The switch can transmit data between multiple pairs of ports at the same time. Each port can be regarded as an independent physical network segment, namely non-IP network segment, which is connected to its network device and enjoys all the bandwidth independently without competing with other devices for use. So, do you know the port structure and port types of the switch?
Ⅰ. The port structure of the switch
According to the port structure of the switch, the switch can be roughly divided into two different structures, that is fixed port switch and modular switch. In fact, there is another kind of switch that can work in both way. It can be equipped with certain expansion slots or modules on the basis of providing basic fixed ports.
1.Fixed port switch
As the name implies, the fixed port means that the ports it carries are fixed. If it is 8 ports, it can only have 8 ports and cannot be added. 16 ports can only have 16 ports and cannot be expanded. Currently, such fixed-port switches are relatively common, and there is no clear regulation on the number of ports. The general port standards are 8 ports, 16 ports, and 24 ports. The number of non-standard ports mainly includes: 4 ports, 5 ports, 10 ports, 12 ports, 20 ports, 22 ports and 32 ports.
Although the fixed port switch is relatively low in price, it can only provide limited ports and fixed types of interfaces. Therefore, there are certain limitations both in terms of connectable users‘ quantities and the available transmission media. However, this kind of switch is widely used in workgroups, and is generally suitable for small networks and desktop switching environments.
Fixed port switches are further divided into desktop switches and rack switches according to their installation architecture. Like hubs, rack-mount switches are easier to manage and better suited for larger scale networks. Its structure must conform to the 19-inch international standard, and it is used for centralized installation with other switching devices, routers, servers, etc. in a cabinet. Because it can only provide a small number of ports and cannot be installed in a cabinet, the desktop switch is usually only used in a small scale network.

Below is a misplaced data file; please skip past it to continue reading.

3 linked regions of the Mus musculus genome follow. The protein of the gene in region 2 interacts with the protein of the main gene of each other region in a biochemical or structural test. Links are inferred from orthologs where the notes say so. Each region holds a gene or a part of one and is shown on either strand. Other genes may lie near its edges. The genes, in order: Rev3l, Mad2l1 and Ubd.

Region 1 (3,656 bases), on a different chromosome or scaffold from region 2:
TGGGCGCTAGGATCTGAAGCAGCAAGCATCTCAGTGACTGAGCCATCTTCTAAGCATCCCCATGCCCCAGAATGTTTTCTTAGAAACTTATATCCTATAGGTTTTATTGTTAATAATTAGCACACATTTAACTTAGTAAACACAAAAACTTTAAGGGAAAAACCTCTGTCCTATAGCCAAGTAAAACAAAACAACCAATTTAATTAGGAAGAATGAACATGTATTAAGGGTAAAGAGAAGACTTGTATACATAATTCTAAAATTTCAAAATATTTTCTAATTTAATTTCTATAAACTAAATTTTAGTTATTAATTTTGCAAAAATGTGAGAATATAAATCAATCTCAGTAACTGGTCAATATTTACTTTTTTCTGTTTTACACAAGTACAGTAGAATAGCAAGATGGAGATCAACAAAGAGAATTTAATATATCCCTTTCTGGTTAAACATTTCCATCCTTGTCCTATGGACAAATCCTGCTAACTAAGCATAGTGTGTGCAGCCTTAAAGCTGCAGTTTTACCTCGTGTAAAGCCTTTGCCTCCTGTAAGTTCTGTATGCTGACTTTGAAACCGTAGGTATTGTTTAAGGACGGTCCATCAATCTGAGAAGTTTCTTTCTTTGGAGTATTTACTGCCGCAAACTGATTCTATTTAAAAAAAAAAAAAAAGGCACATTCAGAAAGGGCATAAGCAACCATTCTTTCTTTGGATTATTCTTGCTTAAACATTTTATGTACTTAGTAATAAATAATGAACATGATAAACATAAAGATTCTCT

2. Modular switch
Although the modular switch is much more expensive, it has greater flexibility and scalability. Users can choose modules of different quantities, different rates and different interface types at will to adapt to ever-changing network requirements. Moreover, most modular switches have strong fault tolerance, support redundant backup of switching modules, and often have hot-pluggable dual power supplies to ensure the power supply of switches. When selecting a switch, it should be considered comprehensively according to needs and funds. Generally speaking, enterprise-level switches should consider their scalability, compatibility, and troubleshooting, so modular switches should be used. While backbone switches and workgroup switches can use simple fixed-port switches because of their single tasks.
Ⅱ. The port types of the switch
The switch port type refers to whether the port on the switch is Ethernet, Token Ring, FDDI or ATM. Generally speaking, a fixed port switch has only a single type of port, which is suitable for small and medium-sized enterprises or individual users. Modules of different media types are available for selection, so the port types are more abundant. This type of switch is suitable for users above the departmental level.
Fast Ethernet switch port types generally include 10Base-T, 100Base-TX, and 100Base-FX, of which 10Base-T and 100Base-TX are generally provided by 10M/100M adaptive ports, which are usually what we call RJ-45 ports. In fact, these two RJ-45 ports are exactly the same only in terms of the ports themselves, but the corresponding network circuit structures in the ports are different, so they cannot be connected casually.
High-performance switches such as FDDI also provide 100BASE-FX and Gigabit FL optical fiber interfaces. This kind of interface is what we usually call SC port, which is used to connect with optical fiber.